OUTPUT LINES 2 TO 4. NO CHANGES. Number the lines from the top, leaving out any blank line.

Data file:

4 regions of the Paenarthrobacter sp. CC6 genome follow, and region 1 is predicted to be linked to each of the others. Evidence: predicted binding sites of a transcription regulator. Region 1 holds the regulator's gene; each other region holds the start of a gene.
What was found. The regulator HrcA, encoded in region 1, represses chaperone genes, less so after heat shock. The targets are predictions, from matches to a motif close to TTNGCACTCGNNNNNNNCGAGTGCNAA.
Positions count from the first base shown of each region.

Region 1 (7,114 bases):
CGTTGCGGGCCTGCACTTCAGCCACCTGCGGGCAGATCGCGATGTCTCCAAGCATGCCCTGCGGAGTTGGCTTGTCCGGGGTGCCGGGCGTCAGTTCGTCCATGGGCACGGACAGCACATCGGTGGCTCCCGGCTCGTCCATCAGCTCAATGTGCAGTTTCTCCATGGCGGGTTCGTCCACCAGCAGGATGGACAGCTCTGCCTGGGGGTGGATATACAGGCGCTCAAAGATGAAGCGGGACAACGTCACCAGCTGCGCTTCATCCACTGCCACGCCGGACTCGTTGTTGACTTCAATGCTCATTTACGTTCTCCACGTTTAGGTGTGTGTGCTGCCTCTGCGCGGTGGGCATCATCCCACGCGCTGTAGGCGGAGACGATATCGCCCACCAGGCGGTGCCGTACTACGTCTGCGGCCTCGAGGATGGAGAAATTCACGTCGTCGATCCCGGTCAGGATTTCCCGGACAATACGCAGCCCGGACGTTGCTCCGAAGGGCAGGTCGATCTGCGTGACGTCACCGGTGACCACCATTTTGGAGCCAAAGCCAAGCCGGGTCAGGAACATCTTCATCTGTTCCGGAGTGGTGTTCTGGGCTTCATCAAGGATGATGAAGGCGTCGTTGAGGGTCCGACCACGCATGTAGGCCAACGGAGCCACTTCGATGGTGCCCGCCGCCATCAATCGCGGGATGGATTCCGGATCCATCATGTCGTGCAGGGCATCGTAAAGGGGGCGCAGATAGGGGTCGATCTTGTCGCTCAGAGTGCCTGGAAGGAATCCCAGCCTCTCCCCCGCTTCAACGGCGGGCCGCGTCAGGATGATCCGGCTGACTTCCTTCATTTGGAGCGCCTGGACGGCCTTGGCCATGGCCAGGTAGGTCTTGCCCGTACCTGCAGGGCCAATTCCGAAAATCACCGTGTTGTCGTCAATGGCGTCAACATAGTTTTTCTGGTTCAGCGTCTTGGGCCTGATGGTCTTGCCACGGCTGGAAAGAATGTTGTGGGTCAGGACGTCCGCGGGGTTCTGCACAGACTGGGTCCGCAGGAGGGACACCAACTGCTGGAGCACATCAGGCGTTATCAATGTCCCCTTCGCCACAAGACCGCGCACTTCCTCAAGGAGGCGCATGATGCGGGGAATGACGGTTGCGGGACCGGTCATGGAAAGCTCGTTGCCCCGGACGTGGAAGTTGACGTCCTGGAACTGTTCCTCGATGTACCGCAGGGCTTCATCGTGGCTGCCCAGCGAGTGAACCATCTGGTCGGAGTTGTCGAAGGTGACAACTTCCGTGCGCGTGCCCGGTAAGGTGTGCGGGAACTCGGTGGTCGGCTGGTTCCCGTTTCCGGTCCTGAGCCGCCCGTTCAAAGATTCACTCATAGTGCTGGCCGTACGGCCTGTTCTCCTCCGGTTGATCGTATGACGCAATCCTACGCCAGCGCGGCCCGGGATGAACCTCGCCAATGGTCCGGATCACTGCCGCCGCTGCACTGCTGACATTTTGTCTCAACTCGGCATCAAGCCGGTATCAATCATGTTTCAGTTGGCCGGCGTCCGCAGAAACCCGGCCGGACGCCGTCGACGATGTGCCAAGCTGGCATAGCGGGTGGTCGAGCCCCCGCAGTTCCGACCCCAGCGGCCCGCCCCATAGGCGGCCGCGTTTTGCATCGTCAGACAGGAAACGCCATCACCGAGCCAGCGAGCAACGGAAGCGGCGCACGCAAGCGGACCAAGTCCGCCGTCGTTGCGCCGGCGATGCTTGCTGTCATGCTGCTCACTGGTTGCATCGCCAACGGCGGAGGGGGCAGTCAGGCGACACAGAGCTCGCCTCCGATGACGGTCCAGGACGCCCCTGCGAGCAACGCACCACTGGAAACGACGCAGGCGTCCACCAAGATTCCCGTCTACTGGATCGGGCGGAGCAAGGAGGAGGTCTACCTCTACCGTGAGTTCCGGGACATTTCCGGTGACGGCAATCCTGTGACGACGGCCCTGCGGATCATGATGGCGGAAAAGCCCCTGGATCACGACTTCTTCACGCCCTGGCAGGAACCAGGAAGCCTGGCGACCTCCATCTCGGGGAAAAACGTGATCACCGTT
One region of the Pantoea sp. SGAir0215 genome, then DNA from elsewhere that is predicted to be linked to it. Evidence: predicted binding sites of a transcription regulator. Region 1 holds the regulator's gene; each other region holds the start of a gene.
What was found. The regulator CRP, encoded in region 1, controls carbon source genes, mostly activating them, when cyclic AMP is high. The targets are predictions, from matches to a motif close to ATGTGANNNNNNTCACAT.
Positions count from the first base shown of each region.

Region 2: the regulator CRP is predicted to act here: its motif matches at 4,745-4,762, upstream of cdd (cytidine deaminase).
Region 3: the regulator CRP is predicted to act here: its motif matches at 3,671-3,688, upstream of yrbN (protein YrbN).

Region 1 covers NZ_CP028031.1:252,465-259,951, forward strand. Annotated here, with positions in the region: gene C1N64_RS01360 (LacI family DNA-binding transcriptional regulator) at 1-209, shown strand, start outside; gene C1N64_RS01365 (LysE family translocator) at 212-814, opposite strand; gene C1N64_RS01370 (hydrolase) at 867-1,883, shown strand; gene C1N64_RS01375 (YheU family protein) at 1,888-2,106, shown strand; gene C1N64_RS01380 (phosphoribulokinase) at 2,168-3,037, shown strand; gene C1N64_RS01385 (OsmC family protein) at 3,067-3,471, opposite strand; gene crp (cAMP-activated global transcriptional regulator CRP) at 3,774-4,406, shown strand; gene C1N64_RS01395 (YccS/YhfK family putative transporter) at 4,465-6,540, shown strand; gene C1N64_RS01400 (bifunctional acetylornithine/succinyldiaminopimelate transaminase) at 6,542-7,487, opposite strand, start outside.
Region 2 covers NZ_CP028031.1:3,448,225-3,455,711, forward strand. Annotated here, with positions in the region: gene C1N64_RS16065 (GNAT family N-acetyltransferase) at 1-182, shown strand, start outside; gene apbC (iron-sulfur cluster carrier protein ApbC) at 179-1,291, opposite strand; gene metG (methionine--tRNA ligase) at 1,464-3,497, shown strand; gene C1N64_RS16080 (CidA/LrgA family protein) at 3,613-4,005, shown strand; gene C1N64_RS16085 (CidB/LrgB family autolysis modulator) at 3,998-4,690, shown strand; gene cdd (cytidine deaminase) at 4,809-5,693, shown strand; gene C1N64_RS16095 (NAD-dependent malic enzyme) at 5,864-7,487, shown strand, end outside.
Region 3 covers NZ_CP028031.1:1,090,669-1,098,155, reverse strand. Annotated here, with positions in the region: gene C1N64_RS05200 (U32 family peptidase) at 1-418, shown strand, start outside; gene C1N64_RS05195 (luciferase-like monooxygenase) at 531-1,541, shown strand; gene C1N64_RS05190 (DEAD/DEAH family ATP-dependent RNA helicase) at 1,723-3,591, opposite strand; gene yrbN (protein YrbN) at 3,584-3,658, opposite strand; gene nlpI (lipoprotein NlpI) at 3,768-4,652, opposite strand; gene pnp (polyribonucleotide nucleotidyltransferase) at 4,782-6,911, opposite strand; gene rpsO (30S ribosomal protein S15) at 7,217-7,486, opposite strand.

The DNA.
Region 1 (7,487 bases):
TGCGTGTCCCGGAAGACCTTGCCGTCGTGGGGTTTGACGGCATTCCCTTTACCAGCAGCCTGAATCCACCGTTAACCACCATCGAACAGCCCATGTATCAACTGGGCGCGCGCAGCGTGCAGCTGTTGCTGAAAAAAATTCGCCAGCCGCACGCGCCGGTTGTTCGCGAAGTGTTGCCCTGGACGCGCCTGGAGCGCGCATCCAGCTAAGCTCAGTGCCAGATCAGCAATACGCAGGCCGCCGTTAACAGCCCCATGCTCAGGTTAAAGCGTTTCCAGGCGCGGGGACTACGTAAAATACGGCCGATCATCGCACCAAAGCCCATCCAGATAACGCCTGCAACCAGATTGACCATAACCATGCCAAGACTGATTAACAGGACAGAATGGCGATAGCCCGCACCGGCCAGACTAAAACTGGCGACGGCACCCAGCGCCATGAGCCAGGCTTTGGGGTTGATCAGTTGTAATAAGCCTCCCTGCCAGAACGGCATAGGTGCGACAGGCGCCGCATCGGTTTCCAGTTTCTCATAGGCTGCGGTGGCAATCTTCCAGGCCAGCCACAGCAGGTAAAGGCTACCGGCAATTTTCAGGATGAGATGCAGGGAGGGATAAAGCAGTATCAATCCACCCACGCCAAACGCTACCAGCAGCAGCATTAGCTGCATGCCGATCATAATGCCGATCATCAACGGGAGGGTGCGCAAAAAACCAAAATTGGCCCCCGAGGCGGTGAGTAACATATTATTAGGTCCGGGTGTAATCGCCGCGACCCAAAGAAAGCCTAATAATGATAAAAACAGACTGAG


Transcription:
What was found. The regulator HrcA, encoded in region 1, represses chaperone genes, less so after heat shock. The targets are predictions, from matches to a motif close to TTNGCACTCGNNNNNNNCGAGTGCNAA.
Positions count from the first base shown of each region.

Region 1 (7,114 bases):